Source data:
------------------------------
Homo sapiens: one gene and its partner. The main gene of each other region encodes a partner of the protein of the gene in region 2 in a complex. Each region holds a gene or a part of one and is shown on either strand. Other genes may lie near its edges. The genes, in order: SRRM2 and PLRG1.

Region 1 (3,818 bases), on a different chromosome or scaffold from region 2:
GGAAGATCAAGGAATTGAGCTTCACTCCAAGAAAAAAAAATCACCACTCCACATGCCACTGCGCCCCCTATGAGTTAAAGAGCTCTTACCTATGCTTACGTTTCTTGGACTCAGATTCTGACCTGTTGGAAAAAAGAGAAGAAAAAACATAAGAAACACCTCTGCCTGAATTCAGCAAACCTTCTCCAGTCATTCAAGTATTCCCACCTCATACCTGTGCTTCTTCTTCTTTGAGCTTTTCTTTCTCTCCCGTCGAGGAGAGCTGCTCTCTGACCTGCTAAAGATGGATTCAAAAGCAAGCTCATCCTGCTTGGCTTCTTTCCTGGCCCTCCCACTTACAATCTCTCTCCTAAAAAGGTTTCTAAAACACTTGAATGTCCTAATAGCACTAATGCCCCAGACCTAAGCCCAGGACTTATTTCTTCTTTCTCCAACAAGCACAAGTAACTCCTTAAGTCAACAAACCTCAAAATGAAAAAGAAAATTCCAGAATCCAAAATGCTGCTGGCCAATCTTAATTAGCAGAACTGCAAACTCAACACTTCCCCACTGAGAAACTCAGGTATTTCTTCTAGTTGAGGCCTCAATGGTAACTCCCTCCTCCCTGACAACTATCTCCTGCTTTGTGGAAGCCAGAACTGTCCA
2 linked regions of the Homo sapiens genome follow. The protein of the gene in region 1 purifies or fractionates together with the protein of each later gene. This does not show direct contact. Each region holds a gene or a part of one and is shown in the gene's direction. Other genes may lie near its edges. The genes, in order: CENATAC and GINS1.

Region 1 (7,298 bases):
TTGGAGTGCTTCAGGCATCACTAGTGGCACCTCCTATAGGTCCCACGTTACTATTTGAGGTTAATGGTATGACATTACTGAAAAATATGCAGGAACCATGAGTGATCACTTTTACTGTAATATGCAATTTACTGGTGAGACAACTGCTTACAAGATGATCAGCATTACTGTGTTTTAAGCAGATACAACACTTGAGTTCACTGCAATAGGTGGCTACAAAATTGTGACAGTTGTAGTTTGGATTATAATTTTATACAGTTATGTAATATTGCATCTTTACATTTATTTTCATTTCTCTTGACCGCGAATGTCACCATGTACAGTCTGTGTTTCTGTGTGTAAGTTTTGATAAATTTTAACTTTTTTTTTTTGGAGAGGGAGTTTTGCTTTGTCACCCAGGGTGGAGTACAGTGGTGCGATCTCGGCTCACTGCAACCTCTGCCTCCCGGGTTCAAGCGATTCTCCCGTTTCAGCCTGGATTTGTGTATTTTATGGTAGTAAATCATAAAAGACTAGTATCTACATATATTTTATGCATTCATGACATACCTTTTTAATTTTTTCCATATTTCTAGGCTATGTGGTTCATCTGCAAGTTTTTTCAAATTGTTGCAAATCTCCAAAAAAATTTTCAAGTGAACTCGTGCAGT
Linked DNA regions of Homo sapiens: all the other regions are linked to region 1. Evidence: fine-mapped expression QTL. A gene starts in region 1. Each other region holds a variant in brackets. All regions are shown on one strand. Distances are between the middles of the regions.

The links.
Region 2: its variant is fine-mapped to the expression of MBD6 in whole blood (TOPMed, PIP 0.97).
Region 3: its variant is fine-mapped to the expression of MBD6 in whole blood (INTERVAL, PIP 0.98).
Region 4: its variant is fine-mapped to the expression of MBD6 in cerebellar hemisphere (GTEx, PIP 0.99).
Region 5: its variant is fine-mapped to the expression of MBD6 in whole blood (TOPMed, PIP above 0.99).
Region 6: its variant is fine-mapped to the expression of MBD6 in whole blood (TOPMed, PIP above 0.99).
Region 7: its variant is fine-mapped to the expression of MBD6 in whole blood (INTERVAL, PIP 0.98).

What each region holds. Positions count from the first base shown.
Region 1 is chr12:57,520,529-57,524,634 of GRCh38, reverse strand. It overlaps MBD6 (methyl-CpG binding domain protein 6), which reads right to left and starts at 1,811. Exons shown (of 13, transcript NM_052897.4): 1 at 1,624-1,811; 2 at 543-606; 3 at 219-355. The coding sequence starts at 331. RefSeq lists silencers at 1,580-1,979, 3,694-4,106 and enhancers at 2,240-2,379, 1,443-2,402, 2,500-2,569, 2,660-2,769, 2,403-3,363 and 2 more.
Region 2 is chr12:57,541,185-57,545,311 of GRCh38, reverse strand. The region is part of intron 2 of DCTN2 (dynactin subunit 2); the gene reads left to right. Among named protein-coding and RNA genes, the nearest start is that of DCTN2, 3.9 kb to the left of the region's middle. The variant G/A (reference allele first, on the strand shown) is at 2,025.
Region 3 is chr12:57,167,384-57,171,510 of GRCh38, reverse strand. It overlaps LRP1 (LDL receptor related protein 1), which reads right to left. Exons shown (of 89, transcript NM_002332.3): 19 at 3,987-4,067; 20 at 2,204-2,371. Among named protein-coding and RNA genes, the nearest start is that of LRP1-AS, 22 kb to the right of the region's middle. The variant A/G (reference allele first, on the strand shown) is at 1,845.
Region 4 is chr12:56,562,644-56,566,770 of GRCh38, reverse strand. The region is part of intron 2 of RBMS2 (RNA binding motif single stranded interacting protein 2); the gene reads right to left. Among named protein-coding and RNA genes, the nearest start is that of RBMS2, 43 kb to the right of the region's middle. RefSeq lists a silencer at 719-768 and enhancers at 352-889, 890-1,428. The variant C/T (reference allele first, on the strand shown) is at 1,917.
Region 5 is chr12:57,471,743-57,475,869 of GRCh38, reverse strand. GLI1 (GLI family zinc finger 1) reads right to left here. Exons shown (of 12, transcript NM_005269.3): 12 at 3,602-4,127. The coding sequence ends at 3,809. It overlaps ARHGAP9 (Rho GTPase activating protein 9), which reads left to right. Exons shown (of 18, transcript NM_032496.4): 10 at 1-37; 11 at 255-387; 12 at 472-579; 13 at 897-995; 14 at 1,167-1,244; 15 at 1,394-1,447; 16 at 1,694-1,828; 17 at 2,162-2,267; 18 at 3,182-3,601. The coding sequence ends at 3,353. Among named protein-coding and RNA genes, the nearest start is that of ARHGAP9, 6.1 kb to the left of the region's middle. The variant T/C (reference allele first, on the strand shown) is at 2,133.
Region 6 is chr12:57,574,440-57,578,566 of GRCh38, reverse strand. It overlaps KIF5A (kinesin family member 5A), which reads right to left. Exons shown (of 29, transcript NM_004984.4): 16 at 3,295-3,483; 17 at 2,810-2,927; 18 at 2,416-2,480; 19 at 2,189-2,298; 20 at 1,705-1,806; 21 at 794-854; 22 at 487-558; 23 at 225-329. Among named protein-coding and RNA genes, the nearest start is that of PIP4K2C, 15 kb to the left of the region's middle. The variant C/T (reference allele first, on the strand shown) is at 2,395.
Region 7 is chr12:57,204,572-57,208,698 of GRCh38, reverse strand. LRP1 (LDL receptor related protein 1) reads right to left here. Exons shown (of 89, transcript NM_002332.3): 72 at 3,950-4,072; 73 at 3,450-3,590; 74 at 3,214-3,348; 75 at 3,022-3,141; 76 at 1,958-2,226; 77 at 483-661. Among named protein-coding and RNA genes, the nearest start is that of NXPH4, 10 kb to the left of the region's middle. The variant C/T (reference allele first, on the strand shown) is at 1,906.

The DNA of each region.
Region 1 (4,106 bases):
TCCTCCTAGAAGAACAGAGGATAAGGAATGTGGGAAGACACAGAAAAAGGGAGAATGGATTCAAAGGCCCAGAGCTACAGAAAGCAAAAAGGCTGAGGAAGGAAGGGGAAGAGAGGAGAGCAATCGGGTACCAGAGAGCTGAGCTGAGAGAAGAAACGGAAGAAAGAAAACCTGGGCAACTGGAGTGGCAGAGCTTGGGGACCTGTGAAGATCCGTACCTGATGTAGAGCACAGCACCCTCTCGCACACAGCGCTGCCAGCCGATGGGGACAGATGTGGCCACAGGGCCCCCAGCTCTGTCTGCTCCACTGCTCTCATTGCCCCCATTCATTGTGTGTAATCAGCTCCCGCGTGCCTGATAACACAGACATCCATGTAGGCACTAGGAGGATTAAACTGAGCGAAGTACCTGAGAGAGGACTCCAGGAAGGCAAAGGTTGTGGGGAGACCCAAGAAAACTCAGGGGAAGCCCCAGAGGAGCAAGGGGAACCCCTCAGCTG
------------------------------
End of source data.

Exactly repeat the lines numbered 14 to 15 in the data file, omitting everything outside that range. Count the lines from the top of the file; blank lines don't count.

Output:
Region 7: its variant is fine-mapped to the expression of MBD6 in whole blood (INTERVAL, PIP 0.98).

What each region holds. Positions count from the first base shown.